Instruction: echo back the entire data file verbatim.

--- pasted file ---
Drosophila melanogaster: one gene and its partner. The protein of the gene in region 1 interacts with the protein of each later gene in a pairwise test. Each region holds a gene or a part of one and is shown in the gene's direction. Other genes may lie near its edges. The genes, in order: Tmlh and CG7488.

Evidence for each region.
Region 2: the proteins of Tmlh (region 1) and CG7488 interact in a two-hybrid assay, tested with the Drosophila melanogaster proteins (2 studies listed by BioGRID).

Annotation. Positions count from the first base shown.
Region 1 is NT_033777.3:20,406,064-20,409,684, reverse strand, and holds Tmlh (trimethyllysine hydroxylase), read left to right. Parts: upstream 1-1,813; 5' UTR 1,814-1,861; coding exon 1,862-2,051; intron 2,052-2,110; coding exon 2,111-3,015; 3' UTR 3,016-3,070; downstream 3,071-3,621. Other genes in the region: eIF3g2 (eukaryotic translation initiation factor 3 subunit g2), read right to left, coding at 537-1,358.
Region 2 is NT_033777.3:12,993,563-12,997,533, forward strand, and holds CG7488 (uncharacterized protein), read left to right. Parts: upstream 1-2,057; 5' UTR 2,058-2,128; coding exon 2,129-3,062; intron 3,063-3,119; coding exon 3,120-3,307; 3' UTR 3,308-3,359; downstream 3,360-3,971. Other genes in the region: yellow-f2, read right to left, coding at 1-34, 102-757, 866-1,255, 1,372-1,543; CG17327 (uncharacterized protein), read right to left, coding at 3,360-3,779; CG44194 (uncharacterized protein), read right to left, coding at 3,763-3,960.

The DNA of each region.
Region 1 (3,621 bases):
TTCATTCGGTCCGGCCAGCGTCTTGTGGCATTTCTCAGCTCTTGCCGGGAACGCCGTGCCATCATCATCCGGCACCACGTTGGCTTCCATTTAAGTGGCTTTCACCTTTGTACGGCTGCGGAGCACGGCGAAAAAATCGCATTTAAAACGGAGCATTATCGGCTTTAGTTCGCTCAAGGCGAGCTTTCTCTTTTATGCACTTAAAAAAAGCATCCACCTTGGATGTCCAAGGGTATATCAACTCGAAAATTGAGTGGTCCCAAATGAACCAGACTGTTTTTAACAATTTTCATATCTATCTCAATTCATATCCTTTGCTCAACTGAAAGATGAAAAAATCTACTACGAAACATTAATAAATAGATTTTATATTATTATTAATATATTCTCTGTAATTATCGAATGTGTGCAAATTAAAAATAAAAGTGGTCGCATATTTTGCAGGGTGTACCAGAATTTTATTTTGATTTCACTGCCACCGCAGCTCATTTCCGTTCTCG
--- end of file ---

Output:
Drosophila melanogaster: one gene and its partner. The protein of the gene in region 1 interacts with the protein of each later gene in a pairwise test. Each region holds a gene or a part of one and is shown in the gene's direction. Other genes may lie near its edges. The genes, in order: Tmlh and CG7488.

Evidence for each region.
Region 2: the proteins of Tmlh (region 1) and CG7488 interact in a two-hybrid assay, tested with the Drosophila melanogaster proteins (2 studies listed by BioGRID).

Annotation. Positions count from the first base shown.
Region 1 is NT_033777.3:20,406,064-20,409,684, reverse strand, and holds Tmlh (trimethyllysine hydroxylase), read left to right. Parts: upstream 1-1,813; 5' UTR 1,814-1,861; coding exon 1,862-2,051; intron 2,052-2,110; coding exon 2,111-3,015; 3' UTR 3,016-3,070; downstream 3,071-3,621. Other genes in the region: eIF3g2 (eukaryotic translation initiation factor 3 subunit g2), read right to left, coding at 537-1,358.
Region 2 is NT_033777.3:12,993,563-12,997,533, forward strand, and holds CG7488 (uncharacterized protein), read left to right. Parts: upstream 1-2,057; 5' UTR 2,058-2,128; coding exon 2,129-3,062; intron 3,063-3,119; coding exon 3,120-3,307; 3' UTR 3,308-3,359; downstream 3,360-3,971. Other genes in the region: yellow-f2, read right to left, coding at 1-34, 102-757, 866-1,255, 1,372-1,543; CG17327 (uncharacterized protein), read right to left, coding at 3,360-3,779; CG44194 (uncharacterized protein), read right to left, coding at 3,763-3,960.

The DNA of each region.
Region 1 (3,621 bases):
TTCATTCGGTCCGGCCAGCGTCTTGTGGCATTTCTCAGCTCTTGCCGGGAACGCCGTGCCATCATCATCCGGCACCACGTTGGCTTCCATTTAAGTGGCTTTCACCTTTGTACGGCTGCGGAGCACGGCGAAAAAATCGCATTTAAAACGGAGCATTATCGGCTTTAGTTCGCTCAAGGCGAGCTTTCTCTTTTATGCACTTAAAAAAAGCATCCACCTTGGATGTCCAAGGGTATATCAACTCGAAAATTGAGTGGTCCCAAATGAACCAGACTGTTTTTAACAATTTTCATATCTATCTCAATTCATATCCTTTGCTCAACTGAAAGATGAAAAAATCTACTACGAAACATTAATAAATAGATTTTATATTATTATTAATATATTCTCTGTAATTATCGAATGTGTGCAAATTAAAAATAAAAGTGGTCGCATATTTTGCAGGGTGTACCAGAATTTTATTTTGATTTCACTGCCACCGCAGCTCATTTCCGTTCTCG